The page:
The suturing procedure is explained by reference to the FIGS. 4 to 9. FIG. 4 shows the starting position. A thread 37 is threaded in the set of needles located in the stitching lever 13, this thread being inserted through every needle eye and adequately attached to the support 16 of the set of needles. The free ends of the thread are long enough for permitting knotting of the thread after the stitching procedure is completed. The front part of the needles has a triangular section for limiting to a minimum the perforations of the tissue produced during the stitching procedure. The set of needles is then swung through the thread tightener 24 and the tissue 36 into the case 27 by actuating the stitching lever 13 by means of the ring grip 14. At this time the hook is still located in the starting position illustrated in FIG. 4 and it does not impede the introduction of the nedles in the case 27. The stitching lever 13 and the set of needles remain then automatically in this position because the stitching lever 13 is locked by a locking indentation 13a of the lever 4 of the upper clamping jaw.
FIG. 5 shows the next step of the stitching procedure. The needles are fully swung in the case 27 and the stitching lever 13, respectively the support of the set of needles inserted in this lever presses the thread tightener 24 regularly on the tissue 36 because of its slewability. At this stage, the hook 31 may be advanced immediately alongside of the needles in the front position illustrated in FIG. 5 by means of its grip 32. The ends of the thread 37 are laid toward the rear. Then the set of needles and the thread tightener 24 are somewhat lifted in the position illustrated in FIG. 6, whereby the needles are partially withdrawn from tissue 36 and the thread loops are laid about the resilient hook which has moved aside, these loops fitting closely to the lower side of the hook. The hook is then withdrawn as indicated in FIG. 7, whereby the foremost thread loop is seized by the hook. At the latest when the flap 33 runs against the thread loop of the second needle, this flap is laid toward the front and it forms together with the hook a closed eye in which the foremost thread loop is held but which does not contain the other thread loops. The foremost thread loop, respectively the thread end which is taken along by the withdrawal of the hook is thus drawn through the remaining thread loops as indicated in FIG. 7, whereby during this procedure the set of needles is preferably placed in its ineffective position. In this manner, the liberated hook 31 comes back resiliently in its starting position at the tappet 29 (FIG. 16). It is finally fully pulled out rearwards. Then, the thread tightener 24 is lifted according to FIG. 8 and it pulls in the thread lying under the tissue so far in the tissue that the entwinements between the upper and the lower part of the thread come to lie at the upper side of the clamped tissue 36. The slewability of the thread tightener ensures a regular stretching of every loops. Then, the upper thread end is tightened so far that the thread tightener comes to lie upon the tissue. Then, the thread tightener is swung to the side about its second axle and the remaining short free lying upper thread loops can be tightened without entanglement by pulling on the thread end which leads to the situation according to FIG. 9. The perforations in the tissue are closed by the thread knots. The two thread ends are then knotted together so that a certain section of the separated parametrium at the pelvic wall side is firmly sutured. The parametrium is then separated at the side of the uterus by actuating the cutting blade 11. The clamping jaws are opened by spreading to the side the arms 3 and 4 and therewith disengaging the locking indentation at the lugs 8 and 9 so that the forceps is ready for a further suturing and separating procedure at a nearest section. The old set of needles is pulled out toward the front and a new one comprising a set of needles provided with the thread is inserted. The hook is placed again in the starting position (FIG. 4). The instrument is therewith ready for clamping, suturing and separating of the next section. These procedures are repeated until the whole parametrium is separated and sutured. As indicated in the upper part of FIG. 2, the sections of suturing and of separation may be slightly shifted and they may also overlap. As indicated in FIG. 7, the foremost thread loop, respectively the thread end connected with it is pulled through under the cover of the case 27 by the hook. The above described through opening 28 yet permits to pass the thread freely upwards which means that no difficulties arise with respect to the guiding of the thread. The reason for which the two rearmost needles are disposed at a closer distance to each other than the other needles is that the closer stitches at the rear end of the suturing section at which the thread ends are knotted must render more difficult a free loosening of the suture. As the case may arise it would also be possible to avoid the knotting of the thread ends, especially when more than two needles at a closer distance are provided.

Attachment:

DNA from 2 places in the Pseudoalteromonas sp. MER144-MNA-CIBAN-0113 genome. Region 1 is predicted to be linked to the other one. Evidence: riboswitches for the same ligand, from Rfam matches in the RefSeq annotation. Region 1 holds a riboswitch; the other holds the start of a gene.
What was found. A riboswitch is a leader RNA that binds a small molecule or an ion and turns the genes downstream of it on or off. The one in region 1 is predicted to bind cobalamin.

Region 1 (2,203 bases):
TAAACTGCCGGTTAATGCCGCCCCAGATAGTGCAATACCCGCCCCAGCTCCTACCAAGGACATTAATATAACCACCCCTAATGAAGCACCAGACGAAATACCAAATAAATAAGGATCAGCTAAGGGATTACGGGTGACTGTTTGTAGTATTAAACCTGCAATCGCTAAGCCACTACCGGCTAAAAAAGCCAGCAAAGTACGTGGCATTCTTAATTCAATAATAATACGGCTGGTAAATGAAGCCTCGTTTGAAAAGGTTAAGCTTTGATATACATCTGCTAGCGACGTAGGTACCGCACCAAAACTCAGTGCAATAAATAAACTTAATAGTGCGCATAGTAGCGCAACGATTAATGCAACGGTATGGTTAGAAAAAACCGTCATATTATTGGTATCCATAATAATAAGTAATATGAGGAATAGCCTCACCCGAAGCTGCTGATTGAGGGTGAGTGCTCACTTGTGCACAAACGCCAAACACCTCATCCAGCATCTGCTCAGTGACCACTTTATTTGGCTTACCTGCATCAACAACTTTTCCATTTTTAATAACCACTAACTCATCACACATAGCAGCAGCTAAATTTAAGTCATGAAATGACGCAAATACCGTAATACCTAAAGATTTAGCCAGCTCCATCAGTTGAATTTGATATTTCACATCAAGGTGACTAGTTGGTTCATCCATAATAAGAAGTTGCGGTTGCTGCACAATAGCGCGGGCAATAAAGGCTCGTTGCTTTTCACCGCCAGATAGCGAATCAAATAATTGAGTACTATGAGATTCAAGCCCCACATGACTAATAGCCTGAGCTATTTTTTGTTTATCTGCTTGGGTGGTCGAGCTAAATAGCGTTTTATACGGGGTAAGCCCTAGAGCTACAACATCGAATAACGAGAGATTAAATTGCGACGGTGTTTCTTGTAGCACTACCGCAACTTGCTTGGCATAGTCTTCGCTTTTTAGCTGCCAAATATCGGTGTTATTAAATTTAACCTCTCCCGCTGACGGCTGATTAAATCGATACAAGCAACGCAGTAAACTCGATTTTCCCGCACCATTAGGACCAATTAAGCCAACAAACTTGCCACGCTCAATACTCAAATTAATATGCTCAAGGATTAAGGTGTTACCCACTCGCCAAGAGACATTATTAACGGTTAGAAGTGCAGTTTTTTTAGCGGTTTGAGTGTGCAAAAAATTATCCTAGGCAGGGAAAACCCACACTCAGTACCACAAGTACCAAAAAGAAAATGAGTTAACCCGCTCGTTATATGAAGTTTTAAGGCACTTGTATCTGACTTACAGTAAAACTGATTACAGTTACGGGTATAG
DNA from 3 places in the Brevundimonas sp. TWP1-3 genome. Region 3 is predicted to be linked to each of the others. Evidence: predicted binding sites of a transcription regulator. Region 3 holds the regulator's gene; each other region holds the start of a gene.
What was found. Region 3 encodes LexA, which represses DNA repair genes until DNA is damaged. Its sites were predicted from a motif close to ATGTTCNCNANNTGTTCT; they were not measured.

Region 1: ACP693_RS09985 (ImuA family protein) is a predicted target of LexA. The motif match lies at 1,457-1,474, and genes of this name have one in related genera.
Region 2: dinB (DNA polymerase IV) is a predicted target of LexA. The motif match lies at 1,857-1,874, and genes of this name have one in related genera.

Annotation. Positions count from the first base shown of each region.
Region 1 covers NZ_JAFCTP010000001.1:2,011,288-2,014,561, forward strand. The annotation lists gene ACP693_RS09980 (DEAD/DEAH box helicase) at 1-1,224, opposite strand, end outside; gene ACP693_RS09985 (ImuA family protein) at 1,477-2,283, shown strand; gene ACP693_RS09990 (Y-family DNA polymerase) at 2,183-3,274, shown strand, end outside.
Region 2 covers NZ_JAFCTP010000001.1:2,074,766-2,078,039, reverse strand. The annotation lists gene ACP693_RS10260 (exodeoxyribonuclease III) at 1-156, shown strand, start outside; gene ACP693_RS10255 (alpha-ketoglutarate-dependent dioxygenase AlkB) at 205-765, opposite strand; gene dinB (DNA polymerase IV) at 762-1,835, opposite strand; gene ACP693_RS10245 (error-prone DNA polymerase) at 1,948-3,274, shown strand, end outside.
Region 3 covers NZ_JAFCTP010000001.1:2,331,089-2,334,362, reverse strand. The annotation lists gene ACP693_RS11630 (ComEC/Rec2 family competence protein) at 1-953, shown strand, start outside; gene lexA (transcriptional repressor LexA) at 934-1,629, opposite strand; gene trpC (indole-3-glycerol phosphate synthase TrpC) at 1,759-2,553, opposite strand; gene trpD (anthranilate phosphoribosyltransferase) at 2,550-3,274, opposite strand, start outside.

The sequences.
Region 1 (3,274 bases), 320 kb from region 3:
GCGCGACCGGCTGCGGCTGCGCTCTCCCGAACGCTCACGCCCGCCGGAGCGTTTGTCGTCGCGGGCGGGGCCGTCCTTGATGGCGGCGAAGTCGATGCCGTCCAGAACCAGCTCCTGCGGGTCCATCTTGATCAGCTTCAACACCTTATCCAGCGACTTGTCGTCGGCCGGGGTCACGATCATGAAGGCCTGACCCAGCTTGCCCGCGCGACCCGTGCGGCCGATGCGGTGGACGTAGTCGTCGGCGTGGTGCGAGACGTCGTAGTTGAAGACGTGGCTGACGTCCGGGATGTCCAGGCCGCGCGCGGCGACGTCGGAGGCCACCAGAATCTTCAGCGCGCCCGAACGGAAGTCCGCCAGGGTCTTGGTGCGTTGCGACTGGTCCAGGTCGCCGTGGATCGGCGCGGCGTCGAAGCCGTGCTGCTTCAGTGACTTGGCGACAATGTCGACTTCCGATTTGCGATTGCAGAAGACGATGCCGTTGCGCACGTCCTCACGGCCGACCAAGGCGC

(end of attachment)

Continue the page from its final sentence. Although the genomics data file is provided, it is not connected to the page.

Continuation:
The invention is not limited to the illustrated embodiment. For other kinds of operations, particulars of the instrument can be executed differently. More particularly, the set of needles may comprise more or less needles and it can be longer or shorter, whereby the length is obviously limited by the forces to be applied. The needles may comprise resilient closing flaps for the eyes instead of a narrowed entrance opening in the eye 20. The active parts of the forceps may be quite straight or bent in another direction with respect to the actuating levers.
The above described embodiment represents an optimal solution in the sense that the clamping, suturing and separating devices are integrated which permits a particularly simple and safe working due to the fact that the suture and the cut are precisely positioned and dimensioned with respect to the clamped parts of the tissue. Yet, a simplified instrument without stitching device is also very advantageous because it permits simplifying considerably the clamping and cutting procedure. On the other side, the cutting device could also be omitted which would lead to an instrument capable of holding the tissue and of suturing it rationally on the clamped length. Finally, only the stitching elements could be present.